Nebraska: Not giving up on voter ID push, Senator plans to introduce new legislation | Omaha World Herald
A Gretna state senator is not giving up on bringing voter identification to Nebraska. Days after an opponent of voter ID visited Omaha, Sen. John Murante called a press conference Tuesday to say he plans to introduce a package of legislation with more than one option for enacting voter ID in the state. The details are still being worked out, and the senator did not offer specifics. “I am confident that these options will preserve the integrity of our elections without turning a single lawful voter away from the polls,” Murante said.
Nebraska: Voting rights activist says Nebraskans should ‘fight like crazy’ against voter ID laws | Omaha World Herald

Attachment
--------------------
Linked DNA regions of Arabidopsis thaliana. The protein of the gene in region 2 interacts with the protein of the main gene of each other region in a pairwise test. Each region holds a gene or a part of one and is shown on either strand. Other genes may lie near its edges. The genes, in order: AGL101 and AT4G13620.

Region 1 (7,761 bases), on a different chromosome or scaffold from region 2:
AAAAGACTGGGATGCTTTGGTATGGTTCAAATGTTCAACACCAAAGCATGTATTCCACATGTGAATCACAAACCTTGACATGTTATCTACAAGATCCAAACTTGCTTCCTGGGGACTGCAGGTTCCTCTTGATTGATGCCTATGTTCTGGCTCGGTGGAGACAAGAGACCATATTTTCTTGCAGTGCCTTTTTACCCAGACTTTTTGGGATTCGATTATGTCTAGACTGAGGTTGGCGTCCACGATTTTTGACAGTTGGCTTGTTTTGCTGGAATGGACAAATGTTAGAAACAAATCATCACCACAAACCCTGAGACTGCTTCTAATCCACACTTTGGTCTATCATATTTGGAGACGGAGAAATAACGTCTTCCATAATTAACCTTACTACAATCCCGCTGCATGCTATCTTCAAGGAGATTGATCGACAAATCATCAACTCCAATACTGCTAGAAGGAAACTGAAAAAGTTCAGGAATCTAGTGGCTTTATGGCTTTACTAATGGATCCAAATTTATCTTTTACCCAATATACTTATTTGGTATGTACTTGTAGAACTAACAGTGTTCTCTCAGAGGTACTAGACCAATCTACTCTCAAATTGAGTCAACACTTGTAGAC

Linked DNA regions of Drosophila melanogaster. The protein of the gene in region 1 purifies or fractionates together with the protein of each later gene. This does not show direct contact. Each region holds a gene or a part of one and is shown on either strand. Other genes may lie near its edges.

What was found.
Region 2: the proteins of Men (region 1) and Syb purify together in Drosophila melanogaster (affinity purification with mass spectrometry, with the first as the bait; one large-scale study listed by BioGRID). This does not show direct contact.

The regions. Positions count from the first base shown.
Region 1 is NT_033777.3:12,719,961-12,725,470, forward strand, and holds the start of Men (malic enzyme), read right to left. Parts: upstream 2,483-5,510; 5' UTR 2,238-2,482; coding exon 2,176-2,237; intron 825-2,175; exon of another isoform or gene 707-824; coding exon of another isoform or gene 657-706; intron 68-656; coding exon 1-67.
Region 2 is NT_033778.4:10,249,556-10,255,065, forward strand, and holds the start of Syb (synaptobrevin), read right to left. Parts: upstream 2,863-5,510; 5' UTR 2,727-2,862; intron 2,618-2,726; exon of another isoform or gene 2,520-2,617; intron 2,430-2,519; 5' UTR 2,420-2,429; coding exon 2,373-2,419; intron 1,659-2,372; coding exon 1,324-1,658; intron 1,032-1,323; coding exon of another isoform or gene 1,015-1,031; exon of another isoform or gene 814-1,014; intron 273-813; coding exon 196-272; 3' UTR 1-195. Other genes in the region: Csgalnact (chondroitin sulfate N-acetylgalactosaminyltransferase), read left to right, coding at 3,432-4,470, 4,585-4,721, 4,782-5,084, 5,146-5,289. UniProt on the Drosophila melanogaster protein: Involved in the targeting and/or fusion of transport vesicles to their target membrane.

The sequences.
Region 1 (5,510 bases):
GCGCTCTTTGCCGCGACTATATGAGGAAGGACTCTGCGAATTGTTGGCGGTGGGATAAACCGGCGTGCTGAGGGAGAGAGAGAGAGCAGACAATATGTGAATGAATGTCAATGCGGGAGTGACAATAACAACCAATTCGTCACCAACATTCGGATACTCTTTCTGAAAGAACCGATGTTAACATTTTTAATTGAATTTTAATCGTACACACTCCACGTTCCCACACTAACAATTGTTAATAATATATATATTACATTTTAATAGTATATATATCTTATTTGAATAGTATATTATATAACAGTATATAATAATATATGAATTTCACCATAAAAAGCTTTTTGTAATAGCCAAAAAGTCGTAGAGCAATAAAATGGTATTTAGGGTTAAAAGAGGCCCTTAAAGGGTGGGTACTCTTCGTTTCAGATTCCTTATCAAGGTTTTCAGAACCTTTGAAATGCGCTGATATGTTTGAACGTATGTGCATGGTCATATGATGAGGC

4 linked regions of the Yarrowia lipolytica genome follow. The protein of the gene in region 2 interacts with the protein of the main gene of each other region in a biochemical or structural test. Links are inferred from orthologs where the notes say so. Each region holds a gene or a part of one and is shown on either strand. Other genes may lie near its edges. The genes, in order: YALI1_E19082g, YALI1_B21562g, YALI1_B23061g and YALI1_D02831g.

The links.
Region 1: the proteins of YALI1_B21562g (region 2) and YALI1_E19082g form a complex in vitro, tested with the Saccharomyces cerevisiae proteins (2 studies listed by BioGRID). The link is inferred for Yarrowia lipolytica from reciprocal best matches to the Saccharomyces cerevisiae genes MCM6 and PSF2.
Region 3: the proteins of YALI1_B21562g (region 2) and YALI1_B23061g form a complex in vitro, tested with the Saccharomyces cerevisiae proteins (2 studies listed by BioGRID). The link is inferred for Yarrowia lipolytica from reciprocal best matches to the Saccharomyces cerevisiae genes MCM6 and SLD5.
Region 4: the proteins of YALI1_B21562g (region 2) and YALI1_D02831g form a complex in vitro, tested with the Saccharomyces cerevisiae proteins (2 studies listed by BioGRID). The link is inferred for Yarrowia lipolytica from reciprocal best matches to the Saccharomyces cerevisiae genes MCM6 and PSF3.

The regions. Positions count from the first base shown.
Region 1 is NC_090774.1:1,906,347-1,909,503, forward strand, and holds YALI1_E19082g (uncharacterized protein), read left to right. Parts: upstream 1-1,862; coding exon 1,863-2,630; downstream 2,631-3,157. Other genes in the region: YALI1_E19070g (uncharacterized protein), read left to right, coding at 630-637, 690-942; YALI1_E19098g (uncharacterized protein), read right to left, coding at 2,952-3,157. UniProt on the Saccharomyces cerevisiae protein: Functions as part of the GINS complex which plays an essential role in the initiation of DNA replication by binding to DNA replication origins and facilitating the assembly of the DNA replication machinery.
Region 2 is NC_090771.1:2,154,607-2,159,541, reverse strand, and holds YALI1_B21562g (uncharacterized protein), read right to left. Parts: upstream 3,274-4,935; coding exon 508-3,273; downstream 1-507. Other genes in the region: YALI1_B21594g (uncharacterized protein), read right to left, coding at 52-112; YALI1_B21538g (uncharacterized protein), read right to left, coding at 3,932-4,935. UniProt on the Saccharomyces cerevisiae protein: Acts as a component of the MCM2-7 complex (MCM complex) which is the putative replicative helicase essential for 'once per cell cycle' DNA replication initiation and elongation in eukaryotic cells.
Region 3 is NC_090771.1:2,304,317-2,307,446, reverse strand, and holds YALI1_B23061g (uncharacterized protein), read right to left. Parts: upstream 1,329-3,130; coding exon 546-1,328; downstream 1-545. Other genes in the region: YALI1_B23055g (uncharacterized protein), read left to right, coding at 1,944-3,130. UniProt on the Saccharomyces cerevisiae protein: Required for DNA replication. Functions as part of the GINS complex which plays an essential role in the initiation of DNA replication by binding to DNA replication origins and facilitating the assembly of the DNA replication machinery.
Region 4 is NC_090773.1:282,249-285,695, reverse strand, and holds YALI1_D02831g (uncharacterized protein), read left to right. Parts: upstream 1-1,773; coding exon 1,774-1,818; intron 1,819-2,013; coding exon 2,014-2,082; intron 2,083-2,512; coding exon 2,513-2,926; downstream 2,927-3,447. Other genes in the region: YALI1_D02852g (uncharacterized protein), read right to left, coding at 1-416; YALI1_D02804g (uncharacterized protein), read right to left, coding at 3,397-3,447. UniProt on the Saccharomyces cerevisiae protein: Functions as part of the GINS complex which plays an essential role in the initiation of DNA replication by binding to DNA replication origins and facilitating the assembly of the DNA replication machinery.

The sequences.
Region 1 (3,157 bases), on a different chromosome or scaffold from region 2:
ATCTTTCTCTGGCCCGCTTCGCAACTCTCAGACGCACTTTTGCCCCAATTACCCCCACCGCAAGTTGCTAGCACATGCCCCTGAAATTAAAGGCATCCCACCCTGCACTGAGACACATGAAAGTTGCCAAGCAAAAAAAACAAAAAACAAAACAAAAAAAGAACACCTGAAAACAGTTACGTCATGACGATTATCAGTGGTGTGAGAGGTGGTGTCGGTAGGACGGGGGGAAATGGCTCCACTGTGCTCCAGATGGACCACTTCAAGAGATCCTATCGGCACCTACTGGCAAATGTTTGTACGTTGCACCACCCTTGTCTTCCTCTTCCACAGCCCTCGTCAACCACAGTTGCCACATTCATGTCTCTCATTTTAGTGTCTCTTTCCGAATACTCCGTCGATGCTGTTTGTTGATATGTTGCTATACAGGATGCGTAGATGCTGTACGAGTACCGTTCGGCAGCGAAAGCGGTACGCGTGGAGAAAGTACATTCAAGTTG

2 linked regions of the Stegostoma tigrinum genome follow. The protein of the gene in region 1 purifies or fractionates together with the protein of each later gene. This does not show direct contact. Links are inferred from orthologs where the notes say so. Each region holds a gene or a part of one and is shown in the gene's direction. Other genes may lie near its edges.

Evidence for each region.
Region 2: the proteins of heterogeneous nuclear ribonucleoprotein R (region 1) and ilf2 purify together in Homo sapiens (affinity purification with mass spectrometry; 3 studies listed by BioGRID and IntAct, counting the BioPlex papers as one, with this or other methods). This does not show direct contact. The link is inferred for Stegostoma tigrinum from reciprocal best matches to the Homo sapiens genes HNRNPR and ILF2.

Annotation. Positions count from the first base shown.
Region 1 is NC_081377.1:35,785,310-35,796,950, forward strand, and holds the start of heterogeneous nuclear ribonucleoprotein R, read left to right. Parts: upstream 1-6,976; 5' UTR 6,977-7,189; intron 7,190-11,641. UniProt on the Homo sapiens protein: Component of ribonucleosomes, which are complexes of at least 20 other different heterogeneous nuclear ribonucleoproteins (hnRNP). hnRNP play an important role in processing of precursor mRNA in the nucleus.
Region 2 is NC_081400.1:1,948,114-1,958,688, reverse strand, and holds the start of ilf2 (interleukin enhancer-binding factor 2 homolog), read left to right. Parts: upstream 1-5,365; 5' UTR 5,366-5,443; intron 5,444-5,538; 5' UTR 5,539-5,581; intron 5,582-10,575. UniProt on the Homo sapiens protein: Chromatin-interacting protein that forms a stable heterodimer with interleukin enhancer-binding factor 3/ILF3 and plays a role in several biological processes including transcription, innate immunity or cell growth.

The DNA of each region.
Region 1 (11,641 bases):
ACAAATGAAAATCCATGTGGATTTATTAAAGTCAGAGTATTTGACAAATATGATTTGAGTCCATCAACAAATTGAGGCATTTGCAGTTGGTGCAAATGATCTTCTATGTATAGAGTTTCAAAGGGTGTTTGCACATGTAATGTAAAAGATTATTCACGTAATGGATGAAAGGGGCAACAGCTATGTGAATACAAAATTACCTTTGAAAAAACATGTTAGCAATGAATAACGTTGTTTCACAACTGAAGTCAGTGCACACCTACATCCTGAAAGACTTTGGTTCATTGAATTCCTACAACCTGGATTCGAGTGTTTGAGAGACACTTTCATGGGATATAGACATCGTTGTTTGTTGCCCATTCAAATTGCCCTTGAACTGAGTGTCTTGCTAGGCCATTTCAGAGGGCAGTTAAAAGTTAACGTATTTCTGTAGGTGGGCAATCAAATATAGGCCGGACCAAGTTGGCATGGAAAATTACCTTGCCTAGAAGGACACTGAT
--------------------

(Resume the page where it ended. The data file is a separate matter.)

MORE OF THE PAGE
Nebraska is a rare conservative-leaning state without a voter ID law, a voting rights activist said in Omaha on Thursday, and he suggested that Nebraskans work to keep it that way. Jason Kander of Let America Vote and a former Missouri secretary of state spoke at an event for the nonprofit Nebraskans for Civic Reform, which is run by State Sen. Adam Morfeld of Lincoln. Kander told the gathering at Love’s Jazz and Art Center that his goal is to make sure there are political consequences for politicians who pass voter ID and similar laws.
When Douglas County Election Commissioner Brian Kruse tells election officials from other states how votes are counted in Nebraska’s largest county, the responses vary. “Oh, that’s painful,” is one response. “How long did you work?” is another. “We like to say, ‘Well, 26 hours, but we loved every minute of it,’” Kruse told members of the Nebraska Legislature’s Government, Military and Veterans Affairs Committee during a hearing Thursday. In Douglas County, all of the ballots are brought to a central location and tallied. Kruse compared that with Birmingham, Alabama, where votes on election night are tallied at the precincts and results are reported in about four hours.